Announced on October 23, 2017
FTV 329/529 Hollywood 1939: A Feast of Light & Shadow
Cloobeck Screening Room, DMAC
Instructor: Emily Carman
1939 — it has been deemed Hollywood’s “greatest year” by critics and film historians. 365 films were released in 1939, averaging one a day for American moviegoers whose movie patronage equaled the rate of $80 million ticket sales a week. However, what distinguishes these American films apart from others in the cinema’s first century are its overwhelming amount of high quality, critically-lauded, and/or strong box office performing films. Moreover, this impressive range of Hollywood cinema culminated into a landmark ten Best Picture Academy Award nominations (the first time in the Academy’s history).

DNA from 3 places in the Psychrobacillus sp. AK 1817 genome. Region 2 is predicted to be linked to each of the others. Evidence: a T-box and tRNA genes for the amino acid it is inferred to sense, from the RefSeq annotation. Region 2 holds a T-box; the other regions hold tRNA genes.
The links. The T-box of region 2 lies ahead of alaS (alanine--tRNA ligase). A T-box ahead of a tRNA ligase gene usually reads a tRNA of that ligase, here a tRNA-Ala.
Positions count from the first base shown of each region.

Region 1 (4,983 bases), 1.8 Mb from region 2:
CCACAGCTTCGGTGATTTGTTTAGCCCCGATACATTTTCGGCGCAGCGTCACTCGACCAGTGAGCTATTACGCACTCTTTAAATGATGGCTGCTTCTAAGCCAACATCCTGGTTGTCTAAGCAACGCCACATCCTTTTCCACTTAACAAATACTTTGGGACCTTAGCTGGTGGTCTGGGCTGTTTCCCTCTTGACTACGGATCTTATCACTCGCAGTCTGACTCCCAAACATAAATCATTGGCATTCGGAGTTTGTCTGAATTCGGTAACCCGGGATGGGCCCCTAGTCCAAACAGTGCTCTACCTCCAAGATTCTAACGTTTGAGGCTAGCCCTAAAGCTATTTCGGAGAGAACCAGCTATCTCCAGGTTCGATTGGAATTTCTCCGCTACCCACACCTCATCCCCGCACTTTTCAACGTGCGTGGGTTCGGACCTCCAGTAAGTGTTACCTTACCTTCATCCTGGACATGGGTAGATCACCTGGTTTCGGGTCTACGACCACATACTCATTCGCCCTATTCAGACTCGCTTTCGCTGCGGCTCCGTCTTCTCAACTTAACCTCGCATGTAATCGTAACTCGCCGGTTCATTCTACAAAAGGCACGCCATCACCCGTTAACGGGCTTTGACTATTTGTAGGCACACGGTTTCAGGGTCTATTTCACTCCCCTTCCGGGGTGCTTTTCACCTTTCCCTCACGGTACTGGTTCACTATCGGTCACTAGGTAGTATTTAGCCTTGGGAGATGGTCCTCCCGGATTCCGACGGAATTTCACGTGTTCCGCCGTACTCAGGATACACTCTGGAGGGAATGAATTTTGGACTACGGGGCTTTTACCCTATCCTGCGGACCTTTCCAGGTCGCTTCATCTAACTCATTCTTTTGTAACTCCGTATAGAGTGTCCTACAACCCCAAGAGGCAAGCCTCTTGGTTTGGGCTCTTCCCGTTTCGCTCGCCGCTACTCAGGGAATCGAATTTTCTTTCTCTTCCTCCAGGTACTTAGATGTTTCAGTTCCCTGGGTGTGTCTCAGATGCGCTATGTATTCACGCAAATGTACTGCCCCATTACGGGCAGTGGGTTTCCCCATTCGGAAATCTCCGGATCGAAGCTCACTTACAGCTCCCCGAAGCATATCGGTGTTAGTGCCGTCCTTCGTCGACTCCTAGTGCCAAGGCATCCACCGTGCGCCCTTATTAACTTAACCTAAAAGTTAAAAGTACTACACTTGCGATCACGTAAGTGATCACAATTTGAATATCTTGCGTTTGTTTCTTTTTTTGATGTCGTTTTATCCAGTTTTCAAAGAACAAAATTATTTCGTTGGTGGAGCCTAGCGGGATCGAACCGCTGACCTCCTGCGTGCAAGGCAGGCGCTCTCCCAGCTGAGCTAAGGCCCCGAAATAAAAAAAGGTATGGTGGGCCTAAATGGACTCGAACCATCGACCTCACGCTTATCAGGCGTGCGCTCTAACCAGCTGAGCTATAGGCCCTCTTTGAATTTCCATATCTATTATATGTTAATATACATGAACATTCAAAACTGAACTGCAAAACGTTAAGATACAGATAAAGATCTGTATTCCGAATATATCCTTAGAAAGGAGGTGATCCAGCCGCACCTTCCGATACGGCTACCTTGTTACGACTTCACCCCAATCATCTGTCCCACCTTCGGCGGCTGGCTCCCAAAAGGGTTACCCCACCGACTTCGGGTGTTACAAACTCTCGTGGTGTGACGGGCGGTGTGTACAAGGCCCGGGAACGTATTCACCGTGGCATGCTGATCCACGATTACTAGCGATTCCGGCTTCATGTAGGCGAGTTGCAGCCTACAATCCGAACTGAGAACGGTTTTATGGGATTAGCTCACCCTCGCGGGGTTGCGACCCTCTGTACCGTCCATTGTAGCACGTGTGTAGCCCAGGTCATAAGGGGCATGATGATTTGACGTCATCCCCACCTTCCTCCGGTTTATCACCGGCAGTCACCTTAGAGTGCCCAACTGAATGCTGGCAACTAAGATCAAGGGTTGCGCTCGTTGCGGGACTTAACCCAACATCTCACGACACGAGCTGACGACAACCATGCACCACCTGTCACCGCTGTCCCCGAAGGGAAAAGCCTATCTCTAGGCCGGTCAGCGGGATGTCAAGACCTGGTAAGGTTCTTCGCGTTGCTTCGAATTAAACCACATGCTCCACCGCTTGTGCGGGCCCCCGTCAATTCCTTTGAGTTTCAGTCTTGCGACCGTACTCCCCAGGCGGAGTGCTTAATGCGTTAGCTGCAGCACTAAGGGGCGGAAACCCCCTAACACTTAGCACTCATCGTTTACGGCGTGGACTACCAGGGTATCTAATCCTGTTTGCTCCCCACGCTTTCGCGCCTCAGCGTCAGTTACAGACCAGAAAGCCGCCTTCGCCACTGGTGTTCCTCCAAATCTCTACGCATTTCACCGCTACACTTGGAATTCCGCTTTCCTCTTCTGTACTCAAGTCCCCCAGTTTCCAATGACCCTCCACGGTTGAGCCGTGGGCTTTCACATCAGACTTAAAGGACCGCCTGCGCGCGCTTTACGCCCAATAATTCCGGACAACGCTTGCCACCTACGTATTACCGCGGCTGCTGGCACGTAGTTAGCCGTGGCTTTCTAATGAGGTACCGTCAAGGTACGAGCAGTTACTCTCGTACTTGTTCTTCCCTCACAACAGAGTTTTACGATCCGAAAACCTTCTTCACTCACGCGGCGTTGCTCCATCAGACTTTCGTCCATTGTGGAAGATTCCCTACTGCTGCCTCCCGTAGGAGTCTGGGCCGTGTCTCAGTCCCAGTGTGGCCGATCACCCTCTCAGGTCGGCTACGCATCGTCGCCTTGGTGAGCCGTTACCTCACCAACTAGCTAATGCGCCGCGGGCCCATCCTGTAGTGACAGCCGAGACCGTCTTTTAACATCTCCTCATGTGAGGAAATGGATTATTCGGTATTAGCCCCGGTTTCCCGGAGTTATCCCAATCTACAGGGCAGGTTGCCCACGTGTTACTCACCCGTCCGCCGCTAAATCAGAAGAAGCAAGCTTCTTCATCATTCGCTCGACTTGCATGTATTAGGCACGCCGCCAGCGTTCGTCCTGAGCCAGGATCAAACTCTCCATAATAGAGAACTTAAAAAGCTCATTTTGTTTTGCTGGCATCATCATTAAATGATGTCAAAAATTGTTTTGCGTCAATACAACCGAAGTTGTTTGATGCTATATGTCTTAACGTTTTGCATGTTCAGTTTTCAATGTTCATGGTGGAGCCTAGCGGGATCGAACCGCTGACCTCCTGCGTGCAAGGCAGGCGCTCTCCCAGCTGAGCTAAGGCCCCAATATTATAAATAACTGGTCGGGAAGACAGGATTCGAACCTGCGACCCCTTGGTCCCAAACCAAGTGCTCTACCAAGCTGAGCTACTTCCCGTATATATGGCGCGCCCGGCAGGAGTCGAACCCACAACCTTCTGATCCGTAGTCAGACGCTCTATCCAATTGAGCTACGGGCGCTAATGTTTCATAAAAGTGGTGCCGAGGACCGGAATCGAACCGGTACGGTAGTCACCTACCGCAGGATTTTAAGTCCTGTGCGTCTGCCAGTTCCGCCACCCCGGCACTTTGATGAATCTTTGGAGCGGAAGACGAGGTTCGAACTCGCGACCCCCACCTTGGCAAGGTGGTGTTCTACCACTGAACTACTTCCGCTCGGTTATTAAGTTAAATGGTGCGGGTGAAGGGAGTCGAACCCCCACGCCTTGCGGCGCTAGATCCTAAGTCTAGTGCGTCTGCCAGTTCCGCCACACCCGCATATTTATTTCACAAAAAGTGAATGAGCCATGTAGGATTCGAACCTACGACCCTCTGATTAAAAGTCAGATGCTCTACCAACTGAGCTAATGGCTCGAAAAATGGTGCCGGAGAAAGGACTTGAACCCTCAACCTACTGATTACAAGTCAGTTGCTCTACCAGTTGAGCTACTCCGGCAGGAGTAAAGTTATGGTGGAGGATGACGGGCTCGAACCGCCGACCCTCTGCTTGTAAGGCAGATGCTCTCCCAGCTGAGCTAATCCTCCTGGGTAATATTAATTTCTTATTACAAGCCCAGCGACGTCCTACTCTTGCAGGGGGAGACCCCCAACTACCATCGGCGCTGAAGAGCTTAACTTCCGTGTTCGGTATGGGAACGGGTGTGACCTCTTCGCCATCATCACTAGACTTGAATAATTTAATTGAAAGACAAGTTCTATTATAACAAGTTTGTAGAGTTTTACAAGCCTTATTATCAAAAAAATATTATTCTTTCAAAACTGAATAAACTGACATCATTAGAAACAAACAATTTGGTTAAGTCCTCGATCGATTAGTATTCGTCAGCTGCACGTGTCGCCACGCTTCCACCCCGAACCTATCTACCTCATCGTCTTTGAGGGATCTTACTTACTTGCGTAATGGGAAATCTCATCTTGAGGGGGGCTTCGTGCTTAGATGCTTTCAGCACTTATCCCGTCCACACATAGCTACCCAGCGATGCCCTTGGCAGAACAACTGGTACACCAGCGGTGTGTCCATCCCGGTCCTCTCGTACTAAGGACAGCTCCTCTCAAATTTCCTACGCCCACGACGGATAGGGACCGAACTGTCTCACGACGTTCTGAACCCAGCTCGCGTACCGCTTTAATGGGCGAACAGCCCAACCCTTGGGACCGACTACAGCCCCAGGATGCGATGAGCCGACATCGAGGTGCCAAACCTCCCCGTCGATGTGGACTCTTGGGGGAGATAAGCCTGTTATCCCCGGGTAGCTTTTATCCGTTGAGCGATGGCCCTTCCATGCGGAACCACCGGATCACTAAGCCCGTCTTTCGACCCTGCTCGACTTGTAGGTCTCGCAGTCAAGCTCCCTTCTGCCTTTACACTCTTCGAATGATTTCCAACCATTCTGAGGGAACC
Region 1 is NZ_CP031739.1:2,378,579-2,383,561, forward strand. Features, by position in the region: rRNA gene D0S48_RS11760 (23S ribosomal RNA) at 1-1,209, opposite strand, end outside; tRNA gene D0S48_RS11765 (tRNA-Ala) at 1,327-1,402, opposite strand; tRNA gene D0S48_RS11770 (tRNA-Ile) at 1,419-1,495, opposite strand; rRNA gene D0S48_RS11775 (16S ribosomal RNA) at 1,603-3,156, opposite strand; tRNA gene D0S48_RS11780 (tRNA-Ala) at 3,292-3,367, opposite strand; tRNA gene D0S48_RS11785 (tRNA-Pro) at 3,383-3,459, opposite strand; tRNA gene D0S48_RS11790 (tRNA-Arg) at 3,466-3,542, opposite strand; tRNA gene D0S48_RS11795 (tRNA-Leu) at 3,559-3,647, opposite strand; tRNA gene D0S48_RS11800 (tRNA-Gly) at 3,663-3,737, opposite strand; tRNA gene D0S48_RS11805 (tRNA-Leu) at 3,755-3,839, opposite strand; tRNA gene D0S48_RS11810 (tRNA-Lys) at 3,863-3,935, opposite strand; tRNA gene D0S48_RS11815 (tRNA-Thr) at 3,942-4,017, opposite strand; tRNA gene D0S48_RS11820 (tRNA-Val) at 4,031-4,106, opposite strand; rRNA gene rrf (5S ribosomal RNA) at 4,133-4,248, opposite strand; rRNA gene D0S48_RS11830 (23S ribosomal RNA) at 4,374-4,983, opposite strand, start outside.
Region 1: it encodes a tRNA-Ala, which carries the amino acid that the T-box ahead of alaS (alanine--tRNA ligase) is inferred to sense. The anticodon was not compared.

1939 was marked by a number of significant films, several of which we will be seeing in class (Mr. Smith Goes to Washington, Dark Victory, The Wizard of Oz, Gone With the Wind, and more). We will study Hollywood through the case study of 1939 to understand issues related to authorship, film style & genre, censorship (the PCA), production practices (vertical integration, independent production), technological advances (Technicolor, deep focus cinematography), and publicity and fan culture. Doing so will enable us to see the extent at which the media industry practices of studio era Hollywood continue to influence/inform those of present-day Hollywood.
Each class will consist of a feature film screening followed by class discussion and lecture and incorporate primary source learning activities (analyzing censorship files, production materials, filmmaker interviews, fan magazines and film marketing campaigns, and modernist novels written about Hollywood and Southern CA).
Questions? Email Professor Emily Carman email@example.com.